Do you think when the Shah of Iran made the veil illegal, and had cops forcibly remove woman's hijabs, in an attempt to westernize Iran, that Iranian women looked to him as some sort of liberator of their oppression? This is not to say that some women are not forced to wear these coverings, but that there's no particular way to generalize which ones wear it against their will, and which one's don't. But one thing is clear, no one is looking for some foreign liberator to free them from wearing it.

Muslim woman wear their covering for a variety of reasons, for many as an antithesis to objectification, for some a symbol and loyalty to their faith. And there's probably very few who look on enviously at scantly dressed celebrities and such, wishing they could just rip their veils off.
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02-06-2015, 09:41 AM
RE: middle east and their clothes
(02-06-2015 07:50 AM)Tomasia Wrote:  Do you think when the Shah of Iran made the veil illegal, and had cops forcibly remove woman's hijabs, in an attempt to westernize Iran, that Iranian women looked to him as some sort of liberator of their oppression?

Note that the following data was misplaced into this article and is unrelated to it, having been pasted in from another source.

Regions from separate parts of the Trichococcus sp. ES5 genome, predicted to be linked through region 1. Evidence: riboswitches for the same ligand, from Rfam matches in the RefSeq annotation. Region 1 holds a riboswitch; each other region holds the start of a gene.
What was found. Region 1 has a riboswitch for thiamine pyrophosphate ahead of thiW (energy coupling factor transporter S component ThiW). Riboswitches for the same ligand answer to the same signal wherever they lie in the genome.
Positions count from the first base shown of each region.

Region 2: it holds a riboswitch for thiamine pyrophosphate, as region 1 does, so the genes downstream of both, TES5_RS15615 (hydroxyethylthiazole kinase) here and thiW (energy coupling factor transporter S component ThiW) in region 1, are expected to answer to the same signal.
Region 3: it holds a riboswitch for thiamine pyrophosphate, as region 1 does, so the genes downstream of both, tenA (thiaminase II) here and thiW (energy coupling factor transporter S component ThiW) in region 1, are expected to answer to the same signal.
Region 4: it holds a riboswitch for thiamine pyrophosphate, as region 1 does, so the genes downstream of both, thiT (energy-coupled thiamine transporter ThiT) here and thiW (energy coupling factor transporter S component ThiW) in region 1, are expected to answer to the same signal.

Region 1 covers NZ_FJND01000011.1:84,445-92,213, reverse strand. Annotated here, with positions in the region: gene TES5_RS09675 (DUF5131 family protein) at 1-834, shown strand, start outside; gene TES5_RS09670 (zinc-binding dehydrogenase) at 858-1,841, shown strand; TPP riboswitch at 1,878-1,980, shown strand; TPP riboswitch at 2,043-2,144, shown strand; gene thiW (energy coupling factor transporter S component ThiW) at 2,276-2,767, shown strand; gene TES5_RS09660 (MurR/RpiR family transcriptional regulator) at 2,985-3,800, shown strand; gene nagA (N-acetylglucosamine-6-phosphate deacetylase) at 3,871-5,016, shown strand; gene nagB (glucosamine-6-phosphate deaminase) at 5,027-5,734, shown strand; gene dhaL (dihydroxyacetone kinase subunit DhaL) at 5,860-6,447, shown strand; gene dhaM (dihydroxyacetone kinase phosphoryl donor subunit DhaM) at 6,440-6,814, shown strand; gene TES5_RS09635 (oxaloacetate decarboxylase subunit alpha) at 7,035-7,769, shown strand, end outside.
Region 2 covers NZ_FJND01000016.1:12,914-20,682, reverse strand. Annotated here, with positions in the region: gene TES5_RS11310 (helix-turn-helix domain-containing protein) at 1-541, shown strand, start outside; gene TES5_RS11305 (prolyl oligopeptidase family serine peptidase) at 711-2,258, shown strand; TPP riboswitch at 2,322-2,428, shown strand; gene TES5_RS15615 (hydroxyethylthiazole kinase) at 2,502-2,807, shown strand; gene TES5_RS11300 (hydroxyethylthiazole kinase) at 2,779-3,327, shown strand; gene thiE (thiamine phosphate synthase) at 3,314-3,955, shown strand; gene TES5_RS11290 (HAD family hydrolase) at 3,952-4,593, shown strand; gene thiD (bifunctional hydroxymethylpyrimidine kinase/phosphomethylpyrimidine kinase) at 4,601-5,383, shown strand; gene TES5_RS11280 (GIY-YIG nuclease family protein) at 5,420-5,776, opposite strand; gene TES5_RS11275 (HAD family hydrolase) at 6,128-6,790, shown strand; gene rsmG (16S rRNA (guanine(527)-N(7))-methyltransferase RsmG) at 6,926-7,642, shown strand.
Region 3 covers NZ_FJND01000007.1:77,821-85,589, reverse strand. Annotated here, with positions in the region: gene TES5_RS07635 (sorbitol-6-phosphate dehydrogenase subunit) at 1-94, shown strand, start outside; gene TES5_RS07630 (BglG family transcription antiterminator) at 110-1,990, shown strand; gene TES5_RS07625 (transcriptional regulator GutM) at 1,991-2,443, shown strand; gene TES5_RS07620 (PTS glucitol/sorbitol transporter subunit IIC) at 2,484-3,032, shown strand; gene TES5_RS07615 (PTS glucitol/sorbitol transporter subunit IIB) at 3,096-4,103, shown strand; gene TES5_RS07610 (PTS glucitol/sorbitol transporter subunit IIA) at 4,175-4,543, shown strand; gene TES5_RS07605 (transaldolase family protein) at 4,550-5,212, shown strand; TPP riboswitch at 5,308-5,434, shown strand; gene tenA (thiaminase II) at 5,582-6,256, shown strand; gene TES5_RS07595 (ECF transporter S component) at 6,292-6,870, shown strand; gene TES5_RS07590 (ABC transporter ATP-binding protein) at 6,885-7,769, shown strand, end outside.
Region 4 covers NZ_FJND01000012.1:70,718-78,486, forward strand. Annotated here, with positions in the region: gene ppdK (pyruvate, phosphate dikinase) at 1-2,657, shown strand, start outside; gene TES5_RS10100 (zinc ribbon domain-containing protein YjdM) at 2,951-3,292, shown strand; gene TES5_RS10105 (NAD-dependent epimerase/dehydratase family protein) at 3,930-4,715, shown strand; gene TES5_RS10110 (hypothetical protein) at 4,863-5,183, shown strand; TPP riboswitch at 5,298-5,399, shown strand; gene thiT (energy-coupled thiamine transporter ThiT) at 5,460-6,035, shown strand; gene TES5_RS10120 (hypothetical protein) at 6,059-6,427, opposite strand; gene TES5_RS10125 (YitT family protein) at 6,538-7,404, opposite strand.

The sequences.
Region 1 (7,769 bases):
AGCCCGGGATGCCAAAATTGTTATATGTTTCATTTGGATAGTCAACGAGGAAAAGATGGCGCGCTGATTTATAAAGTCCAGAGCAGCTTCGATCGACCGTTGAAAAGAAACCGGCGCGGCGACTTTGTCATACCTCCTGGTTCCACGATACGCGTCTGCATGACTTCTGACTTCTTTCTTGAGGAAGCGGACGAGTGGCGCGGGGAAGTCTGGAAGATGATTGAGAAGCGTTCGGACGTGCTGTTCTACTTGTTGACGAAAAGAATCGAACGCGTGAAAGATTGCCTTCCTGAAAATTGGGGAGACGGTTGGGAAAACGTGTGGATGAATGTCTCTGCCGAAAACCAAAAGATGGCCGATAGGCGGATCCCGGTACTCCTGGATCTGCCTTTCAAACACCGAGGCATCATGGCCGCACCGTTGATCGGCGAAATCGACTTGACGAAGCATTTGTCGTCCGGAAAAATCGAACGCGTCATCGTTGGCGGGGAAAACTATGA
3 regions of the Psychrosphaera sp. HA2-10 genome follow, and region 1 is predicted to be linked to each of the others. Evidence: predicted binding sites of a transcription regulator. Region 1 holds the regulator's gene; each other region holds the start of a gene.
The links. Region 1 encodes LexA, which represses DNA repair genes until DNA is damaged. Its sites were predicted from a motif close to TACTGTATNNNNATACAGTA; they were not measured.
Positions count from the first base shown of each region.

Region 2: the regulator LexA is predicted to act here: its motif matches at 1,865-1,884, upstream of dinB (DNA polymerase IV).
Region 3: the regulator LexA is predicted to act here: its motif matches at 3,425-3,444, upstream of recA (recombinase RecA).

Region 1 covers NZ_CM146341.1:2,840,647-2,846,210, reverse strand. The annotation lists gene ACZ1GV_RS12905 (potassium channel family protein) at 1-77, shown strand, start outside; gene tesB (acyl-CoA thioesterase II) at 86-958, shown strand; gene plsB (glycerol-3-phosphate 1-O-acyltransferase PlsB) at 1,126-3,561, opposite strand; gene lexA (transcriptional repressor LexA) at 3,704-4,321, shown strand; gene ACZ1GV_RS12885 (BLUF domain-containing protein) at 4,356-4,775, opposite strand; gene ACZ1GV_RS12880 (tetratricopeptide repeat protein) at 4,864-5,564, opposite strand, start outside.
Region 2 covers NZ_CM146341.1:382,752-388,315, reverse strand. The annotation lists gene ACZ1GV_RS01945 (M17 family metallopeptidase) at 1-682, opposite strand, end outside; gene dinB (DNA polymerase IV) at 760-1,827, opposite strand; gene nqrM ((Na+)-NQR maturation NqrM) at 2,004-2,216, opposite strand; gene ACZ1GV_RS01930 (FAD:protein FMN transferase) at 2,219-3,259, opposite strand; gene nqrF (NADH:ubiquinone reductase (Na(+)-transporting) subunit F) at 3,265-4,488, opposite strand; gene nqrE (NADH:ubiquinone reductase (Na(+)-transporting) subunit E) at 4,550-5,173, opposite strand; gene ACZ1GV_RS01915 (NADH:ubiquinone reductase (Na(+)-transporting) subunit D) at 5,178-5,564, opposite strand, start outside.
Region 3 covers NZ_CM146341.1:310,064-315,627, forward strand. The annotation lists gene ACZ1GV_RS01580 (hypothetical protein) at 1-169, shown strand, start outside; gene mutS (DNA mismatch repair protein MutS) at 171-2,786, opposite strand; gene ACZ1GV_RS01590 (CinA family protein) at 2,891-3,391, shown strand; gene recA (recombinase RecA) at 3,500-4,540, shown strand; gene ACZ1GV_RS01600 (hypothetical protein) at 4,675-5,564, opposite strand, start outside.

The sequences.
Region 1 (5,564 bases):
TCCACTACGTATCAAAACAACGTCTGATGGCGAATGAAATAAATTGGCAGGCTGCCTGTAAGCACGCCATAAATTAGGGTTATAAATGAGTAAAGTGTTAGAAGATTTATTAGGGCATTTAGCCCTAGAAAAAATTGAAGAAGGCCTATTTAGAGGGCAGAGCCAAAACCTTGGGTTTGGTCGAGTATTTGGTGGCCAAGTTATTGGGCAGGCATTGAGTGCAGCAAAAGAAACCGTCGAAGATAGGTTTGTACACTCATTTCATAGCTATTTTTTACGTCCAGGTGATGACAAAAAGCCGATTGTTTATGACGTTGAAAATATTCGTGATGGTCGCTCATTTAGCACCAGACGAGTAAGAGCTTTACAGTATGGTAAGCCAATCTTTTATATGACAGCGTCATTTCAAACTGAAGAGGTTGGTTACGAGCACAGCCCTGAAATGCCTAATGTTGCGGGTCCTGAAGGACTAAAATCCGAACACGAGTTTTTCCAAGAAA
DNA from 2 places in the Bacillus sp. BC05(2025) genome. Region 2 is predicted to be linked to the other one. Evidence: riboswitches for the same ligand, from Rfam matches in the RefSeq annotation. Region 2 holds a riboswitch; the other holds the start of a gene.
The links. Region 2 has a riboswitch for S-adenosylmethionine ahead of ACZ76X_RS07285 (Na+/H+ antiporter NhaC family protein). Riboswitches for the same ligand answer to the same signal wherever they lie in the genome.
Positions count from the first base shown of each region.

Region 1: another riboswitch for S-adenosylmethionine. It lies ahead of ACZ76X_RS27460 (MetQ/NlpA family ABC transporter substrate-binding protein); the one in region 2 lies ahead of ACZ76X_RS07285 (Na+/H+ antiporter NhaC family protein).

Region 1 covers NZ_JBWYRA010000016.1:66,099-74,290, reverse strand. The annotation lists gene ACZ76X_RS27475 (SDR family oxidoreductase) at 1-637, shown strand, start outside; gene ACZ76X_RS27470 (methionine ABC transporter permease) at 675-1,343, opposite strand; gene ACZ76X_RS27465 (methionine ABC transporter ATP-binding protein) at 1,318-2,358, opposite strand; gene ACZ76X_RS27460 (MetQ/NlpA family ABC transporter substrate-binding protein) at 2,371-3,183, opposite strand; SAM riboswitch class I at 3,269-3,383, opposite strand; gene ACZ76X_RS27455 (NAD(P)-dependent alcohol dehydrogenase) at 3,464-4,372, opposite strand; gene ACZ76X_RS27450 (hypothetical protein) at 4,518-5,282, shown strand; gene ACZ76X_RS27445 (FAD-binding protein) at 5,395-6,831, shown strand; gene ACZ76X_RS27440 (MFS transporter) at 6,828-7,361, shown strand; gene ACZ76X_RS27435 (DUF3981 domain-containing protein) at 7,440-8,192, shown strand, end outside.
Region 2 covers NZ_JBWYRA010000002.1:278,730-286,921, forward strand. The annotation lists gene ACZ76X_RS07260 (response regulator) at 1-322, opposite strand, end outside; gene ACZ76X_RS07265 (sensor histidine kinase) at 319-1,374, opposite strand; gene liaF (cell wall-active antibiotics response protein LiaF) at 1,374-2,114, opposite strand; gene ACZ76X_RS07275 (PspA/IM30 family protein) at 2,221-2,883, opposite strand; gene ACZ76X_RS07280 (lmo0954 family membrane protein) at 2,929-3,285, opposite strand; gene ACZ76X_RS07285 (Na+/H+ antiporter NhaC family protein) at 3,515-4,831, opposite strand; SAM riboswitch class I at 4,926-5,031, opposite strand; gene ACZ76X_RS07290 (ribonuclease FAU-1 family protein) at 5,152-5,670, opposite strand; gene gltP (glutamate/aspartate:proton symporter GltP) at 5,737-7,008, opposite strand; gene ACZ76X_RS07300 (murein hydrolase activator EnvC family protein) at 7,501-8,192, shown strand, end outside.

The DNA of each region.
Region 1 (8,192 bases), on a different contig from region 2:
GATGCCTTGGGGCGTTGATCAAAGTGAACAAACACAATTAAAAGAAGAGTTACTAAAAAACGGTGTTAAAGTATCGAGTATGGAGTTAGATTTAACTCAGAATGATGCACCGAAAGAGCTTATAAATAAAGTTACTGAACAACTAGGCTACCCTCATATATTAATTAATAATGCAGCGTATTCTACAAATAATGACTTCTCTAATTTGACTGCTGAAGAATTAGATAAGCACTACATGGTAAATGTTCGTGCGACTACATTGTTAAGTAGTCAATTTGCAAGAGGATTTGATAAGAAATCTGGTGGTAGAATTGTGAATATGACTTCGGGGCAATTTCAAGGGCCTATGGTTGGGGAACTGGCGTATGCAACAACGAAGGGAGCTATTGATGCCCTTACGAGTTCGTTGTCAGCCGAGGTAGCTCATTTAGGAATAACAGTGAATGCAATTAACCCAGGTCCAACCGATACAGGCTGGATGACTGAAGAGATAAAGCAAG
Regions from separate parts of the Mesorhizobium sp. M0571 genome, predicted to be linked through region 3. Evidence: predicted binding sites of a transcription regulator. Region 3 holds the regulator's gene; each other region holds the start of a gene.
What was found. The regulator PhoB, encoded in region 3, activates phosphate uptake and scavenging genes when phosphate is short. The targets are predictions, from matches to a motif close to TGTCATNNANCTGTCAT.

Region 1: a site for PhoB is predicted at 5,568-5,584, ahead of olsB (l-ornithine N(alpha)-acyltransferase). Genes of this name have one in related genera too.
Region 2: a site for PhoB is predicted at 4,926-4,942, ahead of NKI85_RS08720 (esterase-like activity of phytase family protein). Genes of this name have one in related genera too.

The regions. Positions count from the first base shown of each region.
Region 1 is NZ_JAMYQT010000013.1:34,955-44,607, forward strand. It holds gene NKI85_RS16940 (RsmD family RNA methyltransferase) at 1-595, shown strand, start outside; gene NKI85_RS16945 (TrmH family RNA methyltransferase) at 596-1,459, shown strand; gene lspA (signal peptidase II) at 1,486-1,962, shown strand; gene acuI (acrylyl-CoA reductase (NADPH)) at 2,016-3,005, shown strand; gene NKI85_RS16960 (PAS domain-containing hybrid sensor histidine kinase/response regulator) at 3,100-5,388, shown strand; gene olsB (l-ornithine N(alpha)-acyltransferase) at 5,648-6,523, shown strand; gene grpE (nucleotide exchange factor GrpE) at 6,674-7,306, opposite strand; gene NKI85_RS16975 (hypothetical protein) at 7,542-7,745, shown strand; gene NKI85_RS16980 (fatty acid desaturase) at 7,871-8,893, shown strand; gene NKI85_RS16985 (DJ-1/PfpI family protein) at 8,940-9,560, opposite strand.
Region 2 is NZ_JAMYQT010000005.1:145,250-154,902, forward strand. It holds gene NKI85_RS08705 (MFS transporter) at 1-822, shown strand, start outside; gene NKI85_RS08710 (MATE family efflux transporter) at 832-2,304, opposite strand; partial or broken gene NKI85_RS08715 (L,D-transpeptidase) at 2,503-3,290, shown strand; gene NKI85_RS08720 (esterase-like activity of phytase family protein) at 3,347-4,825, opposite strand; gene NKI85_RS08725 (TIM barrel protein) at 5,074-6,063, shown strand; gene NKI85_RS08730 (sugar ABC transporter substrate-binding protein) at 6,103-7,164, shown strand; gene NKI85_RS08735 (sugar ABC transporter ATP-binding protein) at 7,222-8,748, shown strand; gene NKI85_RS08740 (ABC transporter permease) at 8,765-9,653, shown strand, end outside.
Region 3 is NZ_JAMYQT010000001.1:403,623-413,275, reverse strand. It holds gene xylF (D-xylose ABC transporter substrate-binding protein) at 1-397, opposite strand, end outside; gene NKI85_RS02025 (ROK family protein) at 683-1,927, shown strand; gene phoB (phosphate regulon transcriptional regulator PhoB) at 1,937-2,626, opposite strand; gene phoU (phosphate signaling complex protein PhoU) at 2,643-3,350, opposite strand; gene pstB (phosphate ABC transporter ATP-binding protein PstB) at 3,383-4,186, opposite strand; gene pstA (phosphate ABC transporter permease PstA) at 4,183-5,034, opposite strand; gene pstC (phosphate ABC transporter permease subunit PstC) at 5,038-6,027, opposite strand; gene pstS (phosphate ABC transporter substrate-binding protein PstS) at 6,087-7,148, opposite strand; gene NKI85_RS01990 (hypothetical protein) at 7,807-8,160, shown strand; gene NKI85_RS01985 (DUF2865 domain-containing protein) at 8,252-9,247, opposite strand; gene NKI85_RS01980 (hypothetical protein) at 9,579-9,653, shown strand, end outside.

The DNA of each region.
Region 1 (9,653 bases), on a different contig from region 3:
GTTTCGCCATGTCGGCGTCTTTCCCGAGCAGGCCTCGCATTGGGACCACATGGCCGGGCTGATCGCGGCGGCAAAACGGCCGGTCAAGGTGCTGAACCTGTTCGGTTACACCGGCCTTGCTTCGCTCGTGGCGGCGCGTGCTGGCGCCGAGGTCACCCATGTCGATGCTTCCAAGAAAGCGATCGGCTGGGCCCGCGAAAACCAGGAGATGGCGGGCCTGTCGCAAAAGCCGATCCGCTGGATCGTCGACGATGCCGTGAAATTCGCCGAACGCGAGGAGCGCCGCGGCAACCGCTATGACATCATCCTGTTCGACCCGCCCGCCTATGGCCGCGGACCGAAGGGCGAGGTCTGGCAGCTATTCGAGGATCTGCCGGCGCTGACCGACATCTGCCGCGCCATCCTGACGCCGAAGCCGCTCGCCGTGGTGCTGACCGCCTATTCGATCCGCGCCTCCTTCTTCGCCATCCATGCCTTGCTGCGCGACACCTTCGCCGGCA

I lived in Iran from 1974 to 1978. The robe -- called a chadore in Farsi -- was commonplace wear, with perhaps half of the women seen in public wearing one, and often with the face fully covered except for a slot for the eyes. A minority of veiled women completely covered their faces.

If it was still illegal when I lived there, the police wouldn't have had the resources or manpower to prosecute all the women breaking that law.
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02-06-2015, 10:04 AM
RE: middle east and their clothes
It's ALLLLLLL fucking stupid. Most religions have some sort of religious garb that they have to wear in order to belong. But women have no leadership in any of the major religions of the world. Men are in charge. Men have more freedom to change the rules of dress if needs be. Women don't, and consequently it's almost always women who are punished for not wearing it correctly.

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Shakespeare's Comedy of Errors.... on Donald J. Trump:

He is deformed, crooked, old, and sere,
Ill-fac’d, worse bodied, shapeless every where;
Vicious, ungentle, foolish, blunt, unkind,